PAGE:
Harriet Tubman - Black History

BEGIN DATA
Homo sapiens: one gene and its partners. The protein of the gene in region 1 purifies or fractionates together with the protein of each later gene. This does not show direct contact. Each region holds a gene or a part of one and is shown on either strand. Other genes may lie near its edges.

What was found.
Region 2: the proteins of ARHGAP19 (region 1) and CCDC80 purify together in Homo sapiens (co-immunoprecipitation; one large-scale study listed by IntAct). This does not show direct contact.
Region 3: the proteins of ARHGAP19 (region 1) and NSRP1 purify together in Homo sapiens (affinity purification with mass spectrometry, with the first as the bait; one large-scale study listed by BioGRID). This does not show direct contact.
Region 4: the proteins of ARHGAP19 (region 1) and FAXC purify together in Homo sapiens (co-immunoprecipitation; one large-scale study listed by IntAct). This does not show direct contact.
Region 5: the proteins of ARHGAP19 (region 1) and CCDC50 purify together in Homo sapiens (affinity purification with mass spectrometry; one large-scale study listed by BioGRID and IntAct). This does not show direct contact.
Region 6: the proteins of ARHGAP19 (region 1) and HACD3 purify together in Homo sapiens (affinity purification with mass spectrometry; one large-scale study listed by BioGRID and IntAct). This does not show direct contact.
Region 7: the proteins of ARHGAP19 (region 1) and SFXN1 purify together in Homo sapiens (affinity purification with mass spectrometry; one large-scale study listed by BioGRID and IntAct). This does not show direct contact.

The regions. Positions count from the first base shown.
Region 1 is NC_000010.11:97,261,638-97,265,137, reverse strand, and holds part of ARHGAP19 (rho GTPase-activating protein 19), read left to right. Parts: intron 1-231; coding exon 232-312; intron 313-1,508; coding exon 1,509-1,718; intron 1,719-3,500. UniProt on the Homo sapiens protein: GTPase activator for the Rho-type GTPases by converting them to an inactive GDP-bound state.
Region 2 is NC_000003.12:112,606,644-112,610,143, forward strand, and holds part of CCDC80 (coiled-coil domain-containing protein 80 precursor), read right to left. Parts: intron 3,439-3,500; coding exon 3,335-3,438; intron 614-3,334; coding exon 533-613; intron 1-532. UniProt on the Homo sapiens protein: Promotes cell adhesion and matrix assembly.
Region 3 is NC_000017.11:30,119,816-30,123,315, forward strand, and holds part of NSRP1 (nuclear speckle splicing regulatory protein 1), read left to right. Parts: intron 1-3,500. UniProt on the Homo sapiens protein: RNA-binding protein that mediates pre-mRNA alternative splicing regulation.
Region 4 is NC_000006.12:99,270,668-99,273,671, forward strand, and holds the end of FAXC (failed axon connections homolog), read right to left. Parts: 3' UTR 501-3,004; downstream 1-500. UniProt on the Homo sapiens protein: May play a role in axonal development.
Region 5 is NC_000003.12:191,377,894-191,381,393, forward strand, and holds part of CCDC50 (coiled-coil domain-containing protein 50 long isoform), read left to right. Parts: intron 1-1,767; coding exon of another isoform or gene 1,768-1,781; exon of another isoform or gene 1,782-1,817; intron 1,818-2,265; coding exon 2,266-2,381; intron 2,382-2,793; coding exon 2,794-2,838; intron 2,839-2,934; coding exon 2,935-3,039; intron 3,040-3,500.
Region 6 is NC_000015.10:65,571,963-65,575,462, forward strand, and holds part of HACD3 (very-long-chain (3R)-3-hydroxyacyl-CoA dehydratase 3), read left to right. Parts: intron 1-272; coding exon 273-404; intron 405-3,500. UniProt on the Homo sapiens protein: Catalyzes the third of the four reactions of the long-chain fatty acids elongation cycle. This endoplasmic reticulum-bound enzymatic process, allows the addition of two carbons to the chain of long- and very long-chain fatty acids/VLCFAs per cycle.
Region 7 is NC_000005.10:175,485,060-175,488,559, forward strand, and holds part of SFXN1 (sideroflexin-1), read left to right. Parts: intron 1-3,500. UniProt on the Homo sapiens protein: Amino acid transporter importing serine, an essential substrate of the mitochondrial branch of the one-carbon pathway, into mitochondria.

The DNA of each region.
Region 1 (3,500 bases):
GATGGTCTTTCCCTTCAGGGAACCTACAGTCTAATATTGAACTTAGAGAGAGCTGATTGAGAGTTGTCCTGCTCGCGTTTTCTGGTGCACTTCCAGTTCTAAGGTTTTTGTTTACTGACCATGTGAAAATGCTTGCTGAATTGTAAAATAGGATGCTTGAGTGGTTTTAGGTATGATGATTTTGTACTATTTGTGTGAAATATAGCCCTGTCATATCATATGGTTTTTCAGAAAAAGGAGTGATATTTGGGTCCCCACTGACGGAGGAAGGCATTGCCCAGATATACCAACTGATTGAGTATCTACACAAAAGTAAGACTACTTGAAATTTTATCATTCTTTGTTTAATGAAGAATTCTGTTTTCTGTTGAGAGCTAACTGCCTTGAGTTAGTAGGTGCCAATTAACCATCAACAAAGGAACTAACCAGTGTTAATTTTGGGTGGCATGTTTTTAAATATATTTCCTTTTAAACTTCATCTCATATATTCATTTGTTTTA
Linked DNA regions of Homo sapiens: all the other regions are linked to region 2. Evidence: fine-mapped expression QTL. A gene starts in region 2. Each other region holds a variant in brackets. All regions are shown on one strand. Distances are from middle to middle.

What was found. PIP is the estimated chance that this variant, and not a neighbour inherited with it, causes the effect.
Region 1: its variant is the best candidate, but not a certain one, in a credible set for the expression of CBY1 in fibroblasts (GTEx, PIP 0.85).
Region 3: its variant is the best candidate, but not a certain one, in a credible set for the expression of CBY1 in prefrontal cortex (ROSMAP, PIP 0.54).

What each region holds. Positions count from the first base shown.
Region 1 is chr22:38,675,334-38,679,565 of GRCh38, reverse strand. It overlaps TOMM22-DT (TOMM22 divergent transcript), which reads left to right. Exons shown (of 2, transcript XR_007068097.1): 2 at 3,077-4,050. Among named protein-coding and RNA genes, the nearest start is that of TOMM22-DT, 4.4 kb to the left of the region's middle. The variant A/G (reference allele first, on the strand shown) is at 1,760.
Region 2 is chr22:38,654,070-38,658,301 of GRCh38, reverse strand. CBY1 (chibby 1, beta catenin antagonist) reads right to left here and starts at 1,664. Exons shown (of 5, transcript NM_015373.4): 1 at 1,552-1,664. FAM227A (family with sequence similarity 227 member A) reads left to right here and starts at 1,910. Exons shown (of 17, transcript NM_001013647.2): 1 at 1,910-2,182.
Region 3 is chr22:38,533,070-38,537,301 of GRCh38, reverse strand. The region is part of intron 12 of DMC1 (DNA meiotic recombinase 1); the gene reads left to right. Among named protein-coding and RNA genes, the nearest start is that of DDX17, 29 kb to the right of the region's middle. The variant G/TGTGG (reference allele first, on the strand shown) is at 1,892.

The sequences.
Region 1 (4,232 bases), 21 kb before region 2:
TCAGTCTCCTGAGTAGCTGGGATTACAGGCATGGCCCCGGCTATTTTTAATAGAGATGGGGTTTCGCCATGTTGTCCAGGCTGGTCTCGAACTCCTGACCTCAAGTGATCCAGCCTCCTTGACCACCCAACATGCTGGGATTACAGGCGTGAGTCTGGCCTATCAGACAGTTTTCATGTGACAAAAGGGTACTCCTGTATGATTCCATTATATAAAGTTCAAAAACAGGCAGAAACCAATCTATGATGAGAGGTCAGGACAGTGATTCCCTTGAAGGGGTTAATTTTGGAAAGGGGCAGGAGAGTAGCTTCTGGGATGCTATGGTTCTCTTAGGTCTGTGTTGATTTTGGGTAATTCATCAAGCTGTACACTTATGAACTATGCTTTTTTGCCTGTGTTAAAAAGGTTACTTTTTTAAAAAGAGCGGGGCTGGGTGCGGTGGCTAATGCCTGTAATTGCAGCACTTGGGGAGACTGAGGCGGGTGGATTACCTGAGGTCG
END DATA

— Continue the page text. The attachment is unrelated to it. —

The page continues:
In 1849 Tubman fled Maryland, leaving behind her free husband of five years, John Tubman, and her parents, sisters, and brothers. “Mah people mus’ go free,” her constant refrain, suggests a determination uncommon among even the most militant slaves. She returned to the South at least nineteen times to lead her family and hundreds of other slaves to freedom via the Underground Railroad. Utilizing her native intelligence and drawing on her boundless courage, she eluded bounty hunters seeking a reward for her capture, which eventually went as high as forty thousand dollars. She never lost a fugitive or allowed one to turn back. Two things sustained her: the pistol at her side and her faith in God. Tubman collaborated with John Brown in 1858 in planning his raid on Harpers Ferry. Tubman’s resistance to slavery did not end with the outbreak of the Civil War. After the war, Tubman returned to Auburn, New York, and continued to help blacks forge new lives in freedom.
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